Blog Posts

Nikolai Astrup, the new Norwegian Minister for Development, was speaking at a reception to mark the 39th EITI Board meeting. He started by quoting part of a powerful speech delivered at Davos by Erna Solberg, Norway’s prime minister: 

“Corruption and illegal financial flows are linked to the whole range of security threats we face today: climate change, terror, organised crime, cybercrime, to mention a few. We face multiple challenges, not limited by national borders.

Photo: Head of Papua New Guinea EITI Mr Lucas Alkan (right) being presented a gift by the leader of a civil society organisation in East Sepik Province after completion of an EITI Awareness Roadshow in the capital, Wewak in November last year.

Before Papua New Guinea signed up to implement the EITI Standard in 2013, there was no framework in place for disclosure of revenue streams from the country’s mining and petroleum sector.

First impressions from an assessment of Afghanistan progress against the EITI Standard

Legend says that sometime around 2000 BC, an oracle decreed that the next man to enter the city of Telmissus would become king of the Phrygians. Gordias, a farmer riding on an ox-cart, drove into the city and was summarily made king. Decades later, his son, the famous King Midas, commemorated this event by tying the cart to a pole in the town square with a devilishly intricate knot. According to prophesy,

“Working on corruption and illegal financial flows is vital to reach the global goals in the future.”

- Erna Solberg at the World Economic Forum Annual Meeting in Davos

The EITI International Secretariat’s headquarters are located in Oslo because many people consider Norway a global leader on governance of the extractive industries. The Prime Minister of Norway, the world’s richest (per capita) oil producing country, Erna Solberg,

Cari Votava is a Senior Financial Sector Specialist with the World Bank Group, focusing on financial market integrity. Cari participated in EITI's conference on Beneficial Ownership in Jakarta, Indonesia, as both a moderator and a speaker, and EITI commissioned this blog post on beneficial ownership in the extractives sector. The views expressed in this blog are her own.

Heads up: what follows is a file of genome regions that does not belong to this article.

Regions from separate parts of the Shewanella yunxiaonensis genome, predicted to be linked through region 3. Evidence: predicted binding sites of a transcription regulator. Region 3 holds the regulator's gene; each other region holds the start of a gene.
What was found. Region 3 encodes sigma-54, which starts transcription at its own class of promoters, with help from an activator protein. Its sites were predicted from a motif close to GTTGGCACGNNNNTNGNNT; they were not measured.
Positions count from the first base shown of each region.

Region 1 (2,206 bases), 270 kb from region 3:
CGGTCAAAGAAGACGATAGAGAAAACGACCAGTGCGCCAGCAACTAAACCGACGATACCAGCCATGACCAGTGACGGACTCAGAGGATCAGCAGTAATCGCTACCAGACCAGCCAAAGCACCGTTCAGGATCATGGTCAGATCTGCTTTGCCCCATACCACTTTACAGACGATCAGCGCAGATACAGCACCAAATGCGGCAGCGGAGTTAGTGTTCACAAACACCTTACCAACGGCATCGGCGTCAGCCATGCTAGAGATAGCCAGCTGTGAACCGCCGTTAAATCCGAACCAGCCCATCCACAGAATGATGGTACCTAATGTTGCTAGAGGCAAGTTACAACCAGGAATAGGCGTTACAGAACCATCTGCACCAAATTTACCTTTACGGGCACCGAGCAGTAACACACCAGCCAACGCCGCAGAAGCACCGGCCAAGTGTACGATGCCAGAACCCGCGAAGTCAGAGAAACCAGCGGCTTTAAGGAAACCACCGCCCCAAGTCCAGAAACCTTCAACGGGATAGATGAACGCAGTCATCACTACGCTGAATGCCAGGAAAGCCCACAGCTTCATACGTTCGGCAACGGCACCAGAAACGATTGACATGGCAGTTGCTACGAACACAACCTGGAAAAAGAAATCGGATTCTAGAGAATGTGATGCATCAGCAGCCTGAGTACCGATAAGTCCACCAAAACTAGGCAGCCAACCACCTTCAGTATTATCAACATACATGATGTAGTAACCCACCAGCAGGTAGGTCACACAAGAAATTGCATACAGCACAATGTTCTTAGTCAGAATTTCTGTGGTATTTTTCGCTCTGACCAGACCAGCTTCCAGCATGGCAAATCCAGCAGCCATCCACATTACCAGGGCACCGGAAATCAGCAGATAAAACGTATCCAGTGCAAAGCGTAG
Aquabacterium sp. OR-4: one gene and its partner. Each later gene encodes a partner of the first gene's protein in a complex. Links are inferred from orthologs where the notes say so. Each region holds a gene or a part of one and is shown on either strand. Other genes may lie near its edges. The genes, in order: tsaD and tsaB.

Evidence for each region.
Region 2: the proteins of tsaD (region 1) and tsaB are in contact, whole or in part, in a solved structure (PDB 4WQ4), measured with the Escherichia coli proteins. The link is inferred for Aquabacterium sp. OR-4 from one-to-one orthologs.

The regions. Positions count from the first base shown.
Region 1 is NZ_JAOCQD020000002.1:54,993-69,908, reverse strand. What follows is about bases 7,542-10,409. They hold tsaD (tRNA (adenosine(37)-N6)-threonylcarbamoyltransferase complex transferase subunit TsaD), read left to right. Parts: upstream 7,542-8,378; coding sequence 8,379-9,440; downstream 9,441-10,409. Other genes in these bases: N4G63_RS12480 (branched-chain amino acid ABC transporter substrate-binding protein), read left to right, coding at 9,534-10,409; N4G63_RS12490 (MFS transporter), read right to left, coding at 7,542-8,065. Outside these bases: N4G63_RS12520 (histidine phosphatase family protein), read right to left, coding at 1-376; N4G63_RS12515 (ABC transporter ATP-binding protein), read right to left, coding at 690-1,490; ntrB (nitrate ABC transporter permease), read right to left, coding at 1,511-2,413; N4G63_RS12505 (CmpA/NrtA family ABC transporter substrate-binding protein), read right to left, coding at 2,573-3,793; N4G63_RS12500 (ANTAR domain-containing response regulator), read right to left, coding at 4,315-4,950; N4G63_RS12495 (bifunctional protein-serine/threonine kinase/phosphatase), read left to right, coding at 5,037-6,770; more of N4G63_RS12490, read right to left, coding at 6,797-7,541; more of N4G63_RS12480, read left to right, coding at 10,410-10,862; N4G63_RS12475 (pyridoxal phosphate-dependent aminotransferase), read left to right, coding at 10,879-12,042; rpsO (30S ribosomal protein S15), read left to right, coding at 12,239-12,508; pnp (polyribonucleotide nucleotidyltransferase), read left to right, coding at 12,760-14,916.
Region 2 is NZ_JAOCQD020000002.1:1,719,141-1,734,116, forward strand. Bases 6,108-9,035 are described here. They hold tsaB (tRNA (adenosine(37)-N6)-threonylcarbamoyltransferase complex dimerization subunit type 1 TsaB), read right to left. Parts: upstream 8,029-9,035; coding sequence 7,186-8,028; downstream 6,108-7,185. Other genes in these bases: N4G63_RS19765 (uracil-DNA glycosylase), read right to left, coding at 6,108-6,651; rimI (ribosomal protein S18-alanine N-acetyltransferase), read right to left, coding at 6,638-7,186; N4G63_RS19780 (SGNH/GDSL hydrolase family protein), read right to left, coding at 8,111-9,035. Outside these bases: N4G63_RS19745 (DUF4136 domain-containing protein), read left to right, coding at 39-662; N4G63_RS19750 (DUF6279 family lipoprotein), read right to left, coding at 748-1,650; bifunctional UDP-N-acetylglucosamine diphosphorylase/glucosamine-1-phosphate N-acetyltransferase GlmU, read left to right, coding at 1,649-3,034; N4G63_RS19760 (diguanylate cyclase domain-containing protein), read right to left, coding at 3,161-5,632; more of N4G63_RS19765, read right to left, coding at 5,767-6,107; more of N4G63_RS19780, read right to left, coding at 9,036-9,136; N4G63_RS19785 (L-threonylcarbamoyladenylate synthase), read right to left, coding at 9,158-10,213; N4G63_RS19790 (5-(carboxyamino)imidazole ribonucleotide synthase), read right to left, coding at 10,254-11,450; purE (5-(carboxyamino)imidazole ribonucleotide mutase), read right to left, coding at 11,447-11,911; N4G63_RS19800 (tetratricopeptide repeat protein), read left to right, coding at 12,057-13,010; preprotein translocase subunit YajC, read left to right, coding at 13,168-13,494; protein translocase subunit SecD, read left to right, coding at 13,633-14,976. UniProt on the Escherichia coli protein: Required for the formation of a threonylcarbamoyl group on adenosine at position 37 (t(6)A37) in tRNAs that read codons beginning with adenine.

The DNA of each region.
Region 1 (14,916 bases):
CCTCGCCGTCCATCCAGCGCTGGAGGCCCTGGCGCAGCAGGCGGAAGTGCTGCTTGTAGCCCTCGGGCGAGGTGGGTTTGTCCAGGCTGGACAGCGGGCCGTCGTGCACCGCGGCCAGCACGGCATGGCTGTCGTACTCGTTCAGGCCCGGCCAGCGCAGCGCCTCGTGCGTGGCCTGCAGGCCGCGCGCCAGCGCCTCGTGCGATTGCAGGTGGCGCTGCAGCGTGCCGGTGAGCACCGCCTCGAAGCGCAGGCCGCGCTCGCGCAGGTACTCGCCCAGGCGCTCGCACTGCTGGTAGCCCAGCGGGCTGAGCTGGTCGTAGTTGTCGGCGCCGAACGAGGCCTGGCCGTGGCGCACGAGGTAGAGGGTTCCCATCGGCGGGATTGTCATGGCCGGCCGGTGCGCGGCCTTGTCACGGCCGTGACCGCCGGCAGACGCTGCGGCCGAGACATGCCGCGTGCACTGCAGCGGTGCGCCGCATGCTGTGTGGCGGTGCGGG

One on one with Ayodeji Olowoporoku, winner of the Executive Secretary Annual Award for Exceptional Contributions, Nigeria Extractive Industries Transparency Initiative

Please give us a little bit of background of yourself; tell us who you are and why you are interested in extractives governance in Nigeria?

My name is Ayodeji Olowoporoku. I am a Policy Analyst at the Nigeria Extractive Industries Transparency Initiative (NEITI), and I have worked here since 2010. As an undergraduate,

2017 has been a busy year for our countries. Almost half have completed Validation, we have seen unparalleled political commitments on beneficial ownership transparency and most are accelerating the process of mainstreaming transparency into government and company systems.

We welcomed three countries to our family in 2017 –  Guyana, Mexico and Suriname. We also saw three countries withdraw from EITI implementation, Azerbaijan, Niger and the United States.

Region faces tricky implementation challenges, but overall there are reasons to be cheerful.

In the past month, I have met with all 24 African EITI implementing countries.  10 Anglophone and Lusophone countries in Lusaka, 13 Francophone countries in Yaoundé, and Tanzania. I have also been to Ghana (with our Chair, Fredrik Reinfeldt), Mozambique and Sierra Leone. Colleagues have been on a Validation mission to Madagascar and pre-Validation mission to Ethiopia. 

2017 was a busy year in the EITI world. In total, 217 articles were published including blog and news items. We also held three Board meetings, a global beneficial ownership conference, another "-papers"-leak, and over 20 Validations have generated a lot of traffic to our website. We have had almost 800,000 page views this year, and over 140 000 users. The Standard was downloaded 3,181 times this year,

Kazakhstan has implemented the EITI for ten years, and is seen as a flagship for natural resource transparency in the region. EITI reports have significantly enhanced information in the extractive sector, disclosing disaggregated revenue data and data on social investments, local content, production, exports, etc. Most of this information was not available to the public before.